Calif. appeals court sides with writer in fight with newspaper
The Reporters Committee for Freedom of the Press reported Sept. 29 that the defamation suit filed against American Journalism Review writer Susan Paterno had been dismissed. The trial court to which the case had been remanded agreed with the appeals court that the Santa Barbara News-Press owner had failed to show any of Paterno’s statements to be false, RCFP said, and in late September dismissed the case under California's anti-SLAPP statute.
LOS ANGELES — A state appeals court has ruled in favor of a magazine writer
who reported on turmoil at the Santa Barbara News-Press, saying she will
not have to submit to a discovery process by the newspaper's lawyers.
The 4th District Court of Appeals ruling clears the way for Susan Paterno to
have the newspaper's libel lawsuit against her dismissed, said her lawyer
“It's a total vindication of Susan's reporting and it's a ringing endorsement
of a free press,” Tobin said. “We will have to go back to the trial judge from
here and he will have no choice but to dismiss the lawsuit.”
13 ruling said the newspaper had failed to prove that three contested
passages in Paterno's story were false. The story titled “Santa Barbara
Smackdown” appeared in the December 2006-January 2007 issue of the American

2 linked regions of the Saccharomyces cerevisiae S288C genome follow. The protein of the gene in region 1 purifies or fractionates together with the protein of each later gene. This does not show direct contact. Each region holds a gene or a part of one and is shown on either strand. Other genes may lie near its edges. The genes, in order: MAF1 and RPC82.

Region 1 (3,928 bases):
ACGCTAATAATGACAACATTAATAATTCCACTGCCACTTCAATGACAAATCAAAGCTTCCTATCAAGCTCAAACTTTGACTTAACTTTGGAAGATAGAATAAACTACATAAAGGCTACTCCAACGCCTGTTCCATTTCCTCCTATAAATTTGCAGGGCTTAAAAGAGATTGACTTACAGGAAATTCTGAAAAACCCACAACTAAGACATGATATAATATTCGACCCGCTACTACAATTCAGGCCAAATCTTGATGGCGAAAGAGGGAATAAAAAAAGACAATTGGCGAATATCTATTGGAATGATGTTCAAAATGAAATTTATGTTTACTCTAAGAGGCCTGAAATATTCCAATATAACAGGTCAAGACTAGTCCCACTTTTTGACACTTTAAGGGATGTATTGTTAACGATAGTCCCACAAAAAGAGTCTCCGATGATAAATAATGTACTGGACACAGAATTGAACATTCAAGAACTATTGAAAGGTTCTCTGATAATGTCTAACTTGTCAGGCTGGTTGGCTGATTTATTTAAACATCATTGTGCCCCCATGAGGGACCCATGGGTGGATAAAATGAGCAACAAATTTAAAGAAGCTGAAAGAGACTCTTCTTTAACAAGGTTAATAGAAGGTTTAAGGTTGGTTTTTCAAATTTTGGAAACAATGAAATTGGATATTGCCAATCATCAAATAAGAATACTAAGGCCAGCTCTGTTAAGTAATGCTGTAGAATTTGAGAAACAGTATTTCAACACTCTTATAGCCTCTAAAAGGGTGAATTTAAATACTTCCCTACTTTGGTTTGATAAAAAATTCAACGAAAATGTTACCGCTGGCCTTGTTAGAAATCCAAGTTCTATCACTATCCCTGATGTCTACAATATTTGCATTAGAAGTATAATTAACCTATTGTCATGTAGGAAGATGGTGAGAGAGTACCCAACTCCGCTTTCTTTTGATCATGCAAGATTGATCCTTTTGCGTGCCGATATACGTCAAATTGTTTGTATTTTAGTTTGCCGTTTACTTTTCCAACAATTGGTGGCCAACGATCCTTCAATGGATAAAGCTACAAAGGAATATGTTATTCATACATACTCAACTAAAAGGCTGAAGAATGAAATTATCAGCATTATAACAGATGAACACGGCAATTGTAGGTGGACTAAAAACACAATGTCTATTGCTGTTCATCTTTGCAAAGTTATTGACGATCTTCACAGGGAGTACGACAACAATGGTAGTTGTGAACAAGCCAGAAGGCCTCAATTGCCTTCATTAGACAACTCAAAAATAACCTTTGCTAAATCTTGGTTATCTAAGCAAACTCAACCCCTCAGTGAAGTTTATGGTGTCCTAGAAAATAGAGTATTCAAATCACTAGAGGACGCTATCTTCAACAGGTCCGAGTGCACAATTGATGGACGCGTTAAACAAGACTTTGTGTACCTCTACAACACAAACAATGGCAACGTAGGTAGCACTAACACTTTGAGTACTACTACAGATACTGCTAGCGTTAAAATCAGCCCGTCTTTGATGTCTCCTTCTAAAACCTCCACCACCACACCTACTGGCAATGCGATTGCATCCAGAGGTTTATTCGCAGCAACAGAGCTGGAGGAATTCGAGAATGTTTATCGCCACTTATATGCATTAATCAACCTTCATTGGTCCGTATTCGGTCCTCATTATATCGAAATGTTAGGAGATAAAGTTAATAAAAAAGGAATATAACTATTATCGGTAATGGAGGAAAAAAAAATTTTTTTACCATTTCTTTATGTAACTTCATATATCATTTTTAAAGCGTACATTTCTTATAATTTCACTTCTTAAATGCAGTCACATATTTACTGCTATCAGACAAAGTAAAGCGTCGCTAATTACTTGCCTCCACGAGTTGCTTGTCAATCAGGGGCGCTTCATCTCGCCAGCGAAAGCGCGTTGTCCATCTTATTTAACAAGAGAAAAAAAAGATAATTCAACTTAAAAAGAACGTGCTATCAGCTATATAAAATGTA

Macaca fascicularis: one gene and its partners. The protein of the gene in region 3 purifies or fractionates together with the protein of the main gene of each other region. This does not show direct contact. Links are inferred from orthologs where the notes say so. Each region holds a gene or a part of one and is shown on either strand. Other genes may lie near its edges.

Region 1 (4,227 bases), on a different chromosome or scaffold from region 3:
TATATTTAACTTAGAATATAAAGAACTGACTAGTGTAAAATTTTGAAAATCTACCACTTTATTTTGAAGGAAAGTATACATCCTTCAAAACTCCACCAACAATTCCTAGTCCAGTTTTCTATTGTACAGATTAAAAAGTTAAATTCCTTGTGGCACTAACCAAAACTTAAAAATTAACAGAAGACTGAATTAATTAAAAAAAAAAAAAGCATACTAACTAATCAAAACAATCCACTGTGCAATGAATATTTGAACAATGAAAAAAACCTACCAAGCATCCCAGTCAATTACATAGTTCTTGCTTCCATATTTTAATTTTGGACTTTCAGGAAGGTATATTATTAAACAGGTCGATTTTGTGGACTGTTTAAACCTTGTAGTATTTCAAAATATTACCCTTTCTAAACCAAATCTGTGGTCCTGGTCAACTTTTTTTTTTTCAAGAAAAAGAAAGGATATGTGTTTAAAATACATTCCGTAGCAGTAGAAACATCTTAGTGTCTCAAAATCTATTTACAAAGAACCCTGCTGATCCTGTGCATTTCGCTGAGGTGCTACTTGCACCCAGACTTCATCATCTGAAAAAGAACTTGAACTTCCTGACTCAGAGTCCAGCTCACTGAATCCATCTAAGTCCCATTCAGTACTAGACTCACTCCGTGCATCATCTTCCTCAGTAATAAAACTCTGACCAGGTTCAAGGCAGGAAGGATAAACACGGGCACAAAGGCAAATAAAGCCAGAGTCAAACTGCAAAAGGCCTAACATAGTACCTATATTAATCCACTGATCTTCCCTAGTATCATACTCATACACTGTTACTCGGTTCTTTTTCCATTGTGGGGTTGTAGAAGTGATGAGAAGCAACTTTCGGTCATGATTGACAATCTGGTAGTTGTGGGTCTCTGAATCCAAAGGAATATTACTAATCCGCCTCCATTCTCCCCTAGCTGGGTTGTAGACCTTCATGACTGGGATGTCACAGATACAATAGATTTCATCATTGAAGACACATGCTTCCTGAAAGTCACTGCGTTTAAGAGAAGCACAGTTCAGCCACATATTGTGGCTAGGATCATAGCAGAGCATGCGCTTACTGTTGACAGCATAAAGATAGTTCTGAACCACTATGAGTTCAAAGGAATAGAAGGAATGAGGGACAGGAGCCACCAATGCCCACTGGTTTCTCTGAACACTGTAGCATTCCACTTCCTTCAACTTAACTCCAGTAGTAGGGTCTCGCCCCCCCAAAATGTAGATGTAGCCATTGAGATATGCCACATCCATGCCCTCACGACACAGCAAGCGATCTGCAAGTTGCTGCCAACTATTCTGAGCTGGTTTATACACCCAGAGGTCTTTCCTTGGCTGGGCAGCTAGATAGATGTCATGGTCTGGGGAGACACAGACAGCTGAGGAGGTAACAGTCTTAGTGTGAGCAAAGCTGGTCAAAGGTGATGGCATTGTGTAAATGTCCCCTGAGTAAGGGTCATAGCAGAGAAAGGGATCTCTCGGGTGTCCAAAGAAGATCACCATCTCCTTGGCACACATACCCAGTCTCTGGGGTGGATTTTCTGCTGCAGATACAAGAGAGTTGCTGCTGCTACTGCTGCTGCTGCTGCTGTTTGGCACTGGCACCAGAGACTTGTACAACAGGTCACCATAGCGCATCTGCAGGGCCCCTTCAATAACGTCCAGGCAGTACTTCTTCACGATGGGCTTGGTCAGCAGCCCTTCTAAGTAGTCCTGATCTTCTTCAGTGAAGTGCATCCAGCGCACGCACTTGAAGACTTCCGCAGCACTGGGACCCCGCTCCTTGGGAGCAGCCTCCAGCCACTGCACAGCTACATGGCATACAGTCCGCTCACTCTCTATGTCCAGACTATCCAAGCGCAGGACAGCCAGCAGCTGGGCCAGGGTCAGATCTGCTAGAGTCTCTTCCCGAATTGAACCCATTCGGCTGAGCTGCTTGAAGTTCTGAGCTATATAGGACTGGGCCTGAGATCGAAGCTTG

The passages described the killing of a story about the editorial page
editor's drunk driving sentence; a workplace restraining order against a former
employee; and the publisher's cutting of newsroom staff benefits.
“The plaintiff fails to demonstrate the allegedly defamatory statements are
provably false factual assertions,” the ruling states. “No good cause exists to
conduct discovery concerning actual malice.”
The ruling, written by Justice Richard Aronson, orders the Orange County
Superior Court to reverse its decision that would have allowed discovery to
Paterno directs the journalism program at Chapman University in Orange,
Calif., and is a senior writer for the American Journalism Review, which
is published by the University of Maryland.
Stanton Stein, the lawyer for Ampersand Publishing LLC, which publishes the
News-Press, did not respond to a message seeking comment in time for this
Ampersand sued Paterno for libel, but she sought to dismiss the lawsuit and
recover her legal fees under California's anti-SLAPP — Strategic Lawsuits
Against Public Participation — law, which is aimed at preventing the silencing
of critics through lawsuits.
The sides are scheduled for a hearing in the Orange County court on July